[...]As Richard Shweder notes, "the global campaign against what has been gratuitously and invidiously labeled "female genital mutilation" remains a flawed game whose rules have been fixed by the rich nations of the world." This book describes an opening test match in that game, set in Sudan during the first half of the twentieth century under British colonial rule. I offer it as an extended critique of the continuing campaign, the discourse that informs it, and the imperialist logic that sustains it even now . . .Boddy seems to have done her anthropological research in a place where the practice is infibulation, the most extreme form of FGM.Is Boddy just another post-colonialist pedant droning on, defending the indefensible? There are glimpses of intelligence in the droning, but sorry, you don't have to be a colonialist to find these practices horrifying and sickening. They should end, and I hope Boddy admits that somewhere in her book.
Much literature on the subject is moralizing and polemical, and regularly alienates those in positions to stimulate change. There are noteworthy exceptions, among them Ellen Gruenbaum’s The Female Circumcision Controversy: An Anthropological Perspective, two books edited by Bettina Shell-Duncan and Ylva Hernlund, one edited by Stanlie James and Claire Robertson, and the recent Female Circumcision and the Politics of Knowledge, edited by Obioma Nnaemeka, written under the banner of transnational feminism and framed as a collaborative dialogue among African and Western scholars. These works move beyond judgmental confrontation toward an appreciation of social and historical context and the value of strategic alliances based on mutual respect. Yet in cases too numerous to list, self-righteous critics present and past have leaped to condemn what they’ve only presumed to understand, citing unverified statistics culled from other disparaging publications, relying on self-reference and reiteration to create the truth of their cause. Their typical verdict: that female genital cutting regularly kills, has no valid meaning, and is inflicted on ignorant and powerless women by sadistic men.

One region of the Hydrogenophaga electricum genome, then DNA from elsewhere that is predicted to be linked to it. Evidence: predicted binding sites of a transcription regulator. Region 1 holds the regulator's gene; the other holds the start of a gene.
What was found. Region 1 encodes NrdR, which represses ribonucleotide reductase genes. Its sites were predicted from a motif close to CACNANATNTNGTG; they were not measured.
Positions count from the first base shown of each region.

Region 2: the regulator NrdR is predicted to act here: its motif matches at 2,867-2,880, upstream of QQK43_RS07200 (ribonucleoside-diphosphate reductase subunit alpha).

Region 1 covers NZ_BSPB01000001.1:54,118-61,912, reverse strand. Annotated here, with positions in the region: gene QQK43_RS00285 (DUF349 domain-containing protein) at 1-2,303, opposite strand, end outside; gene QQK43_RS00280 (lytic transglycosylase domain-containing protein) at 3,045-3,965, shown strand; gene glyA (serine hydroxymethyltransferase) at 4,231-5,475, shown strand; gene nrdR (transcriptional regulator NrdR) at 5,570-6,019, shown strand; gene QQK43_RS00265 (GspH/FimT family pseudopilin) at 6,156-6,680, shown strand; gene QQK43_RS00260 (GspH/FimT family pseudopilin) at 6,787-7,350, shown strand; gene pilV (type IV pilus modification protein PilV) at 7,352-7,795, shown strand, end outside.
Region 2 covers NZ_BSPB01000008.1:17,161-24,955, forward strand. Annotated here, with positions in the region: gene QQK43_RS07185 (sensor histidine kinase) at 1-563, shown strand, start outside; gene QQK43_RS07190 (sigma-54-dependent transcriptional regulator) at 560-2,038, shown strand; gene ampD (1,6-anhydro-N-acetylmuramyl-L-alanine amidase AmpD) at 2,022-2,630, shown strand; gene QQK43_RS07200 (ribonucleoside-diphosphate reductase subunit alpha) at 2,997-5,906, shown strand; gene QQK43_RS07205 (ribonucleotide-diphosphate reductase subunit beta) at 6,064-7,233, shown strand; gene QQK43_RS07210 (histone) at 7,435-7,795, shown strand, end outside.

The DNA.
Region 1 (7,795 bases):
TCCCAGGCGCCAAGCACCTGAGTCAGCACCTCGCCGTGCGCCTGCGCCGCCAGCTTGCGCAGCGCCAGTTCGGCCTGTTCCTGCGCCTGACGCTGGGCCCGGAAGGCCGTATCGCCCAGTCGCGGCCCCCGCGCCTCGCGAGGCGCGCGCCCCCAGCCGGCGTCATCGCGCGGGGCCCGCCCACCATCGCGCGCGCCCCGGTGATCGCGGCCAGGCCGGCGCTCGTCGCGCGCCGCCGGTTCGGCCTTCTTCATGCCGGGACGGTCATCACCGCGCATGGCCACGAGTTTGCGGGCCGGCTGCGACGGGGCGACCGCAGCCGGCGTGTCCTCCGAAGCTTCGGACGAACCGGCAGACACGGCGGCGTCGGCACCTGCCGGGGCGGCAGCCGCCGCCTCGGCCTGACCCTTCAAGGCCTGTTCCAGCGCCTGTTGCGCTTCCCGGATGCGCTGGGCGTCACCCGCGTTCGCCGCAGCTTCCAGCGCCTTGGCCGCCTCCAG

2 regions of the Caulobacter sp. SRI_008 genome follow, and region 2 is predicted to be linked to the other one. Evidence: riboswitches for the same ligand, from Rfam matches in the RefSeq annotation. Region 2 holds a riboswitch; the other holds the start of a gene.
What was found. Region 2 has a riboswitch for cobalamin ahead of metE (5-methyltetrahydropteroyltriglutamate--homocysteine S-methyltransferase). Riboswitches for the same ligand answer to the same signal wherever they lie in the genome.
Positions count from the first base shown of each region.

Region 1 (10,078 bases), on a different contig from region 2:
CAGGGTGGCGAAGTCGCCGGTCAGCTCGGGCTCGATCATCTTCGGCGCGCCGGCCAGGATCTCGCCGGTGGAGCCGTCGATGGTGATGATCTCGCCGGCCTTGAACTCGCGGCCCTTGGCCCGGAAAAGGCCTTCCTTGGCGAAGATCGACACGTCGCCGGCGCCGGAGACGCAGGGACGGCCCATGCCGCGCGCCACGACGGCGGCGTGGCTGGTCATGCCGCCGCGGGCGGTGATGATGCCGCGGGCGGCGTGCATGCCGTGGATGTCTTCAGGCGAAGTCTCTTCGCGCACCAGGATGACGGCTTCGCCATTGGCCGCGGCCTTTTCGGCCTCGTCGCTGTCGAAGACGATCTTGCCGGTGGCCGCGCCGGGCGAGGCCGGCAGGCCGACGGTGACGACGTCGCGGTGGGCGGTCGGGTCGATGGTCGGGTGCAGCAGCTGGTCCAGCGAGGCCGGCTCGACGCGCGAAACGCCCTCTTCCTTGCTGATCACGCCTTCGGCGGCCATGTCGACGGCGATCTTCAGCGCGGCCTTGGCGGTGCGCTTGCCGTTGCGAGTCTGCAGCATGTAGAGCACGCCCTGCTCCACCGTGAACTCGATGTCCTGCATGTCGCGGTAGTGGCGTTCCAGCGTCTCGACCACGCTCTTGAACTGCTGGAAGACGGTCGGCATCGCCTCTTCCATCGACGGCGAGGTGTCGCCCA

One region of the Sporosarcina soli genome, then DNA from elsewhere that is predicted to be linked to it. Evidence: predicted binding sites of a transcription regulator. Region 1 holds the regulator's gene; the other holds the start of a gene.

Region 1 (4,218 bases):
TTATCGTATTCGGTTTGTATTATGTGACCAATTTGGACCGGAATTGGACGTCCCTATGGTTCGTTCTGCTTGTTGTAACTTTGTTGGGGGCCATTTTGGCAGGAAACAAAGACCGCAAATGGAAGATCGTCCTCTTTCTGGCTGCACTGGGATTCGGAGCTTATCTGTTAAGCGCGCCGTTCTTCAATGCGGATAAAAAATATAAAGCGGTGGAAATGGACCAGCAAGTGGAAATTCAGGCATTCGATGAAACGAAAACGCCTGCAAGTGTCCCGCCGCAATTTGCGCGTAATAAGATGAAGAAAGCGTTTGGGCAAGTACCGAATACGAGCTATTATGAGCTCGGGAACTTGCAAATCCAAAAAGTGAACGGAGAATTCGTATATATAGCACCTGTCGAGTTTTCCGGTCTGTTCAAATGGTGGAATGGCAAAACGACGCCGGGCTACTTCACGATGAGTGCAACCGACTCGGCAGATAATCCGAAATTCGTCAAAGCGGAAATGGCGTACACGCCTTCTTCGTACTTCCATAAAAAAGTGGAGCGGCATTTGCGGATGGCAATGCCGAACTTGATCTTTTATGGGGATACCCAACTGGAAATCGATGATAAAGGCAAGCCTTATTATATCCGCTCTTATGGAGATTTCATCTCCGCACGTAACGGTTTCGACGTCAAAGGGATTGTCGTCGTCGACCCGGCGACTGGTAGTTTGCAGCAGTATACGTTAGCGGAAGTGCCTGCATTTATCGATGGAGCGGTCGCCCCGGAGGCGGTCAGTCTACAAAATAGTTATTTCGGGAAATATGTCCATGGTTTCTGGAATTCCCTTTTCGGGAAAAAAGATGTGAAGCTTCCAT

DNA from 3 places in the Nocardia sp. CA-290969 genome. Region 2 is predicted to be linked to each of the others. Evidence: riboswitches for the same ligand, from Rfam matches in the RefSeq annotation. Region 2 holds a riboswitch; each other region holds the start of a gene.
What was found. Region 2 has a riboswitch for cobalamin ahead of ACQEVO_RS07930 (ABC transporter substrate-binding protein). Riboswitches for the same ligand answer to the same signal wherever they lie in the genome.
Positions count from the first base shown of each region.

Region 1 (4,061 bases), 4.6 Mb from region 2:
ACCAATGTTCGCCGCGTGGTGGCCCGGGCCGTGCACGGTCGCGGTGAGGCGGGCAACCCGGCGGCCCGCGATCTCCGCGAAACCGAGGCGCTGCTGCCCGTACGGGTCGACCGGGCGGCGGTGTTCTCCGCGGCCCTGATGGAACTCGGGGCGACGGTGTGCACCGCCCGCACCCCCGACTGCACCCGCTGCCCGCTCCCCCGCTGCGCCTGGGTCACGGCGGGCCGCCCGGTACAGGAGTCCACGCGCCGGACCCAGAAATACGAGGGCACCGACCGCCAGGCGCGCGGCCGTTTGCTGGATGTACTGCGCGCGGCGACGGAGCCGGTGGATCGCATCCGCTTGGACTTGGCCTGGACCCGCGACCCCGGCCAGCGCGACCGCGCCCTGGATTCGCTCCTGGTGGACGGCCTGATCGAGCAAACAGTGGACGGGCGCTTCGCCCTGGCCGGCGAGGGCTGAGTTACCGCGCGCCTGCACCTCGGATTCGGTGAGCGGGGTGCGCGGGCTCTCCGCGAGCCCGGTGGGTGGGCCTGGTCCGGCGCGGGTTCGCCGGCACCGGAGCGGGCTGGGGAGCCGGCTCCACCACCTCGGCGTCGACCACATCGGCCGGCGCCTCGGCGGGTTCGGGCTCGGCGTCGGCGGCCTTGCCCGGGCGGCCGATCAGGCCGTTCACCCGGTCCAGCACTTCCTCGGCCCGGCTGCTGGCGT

My research warns that this view is mistaken, born of little contextual data and a specifically Euro-American set of ideas about person, agency, and gender. I am not arguing that we can reposition an elusive Archimedean point to achieve greater "objectivity"; one can never be truly outside of a culture, there is no such nonplace to be, no "view from nowhere." To say that one’s culture guides and perhaps mystifies understanding is incontestable and trite; taken to its logical conclusion, it applies to analysts as well as their subjects, granting Western critics no unmediated purchase on the practices they decry. Admitting one’s situatedness clarifies one’s responsibility to take seriously what people have to say for themselves, to credit the contexts of their lives. Insight comes neither by Olympian fiat nor through spurious, if therapeutic, empathy.[...]
(Hat Tip: Martin Kramer)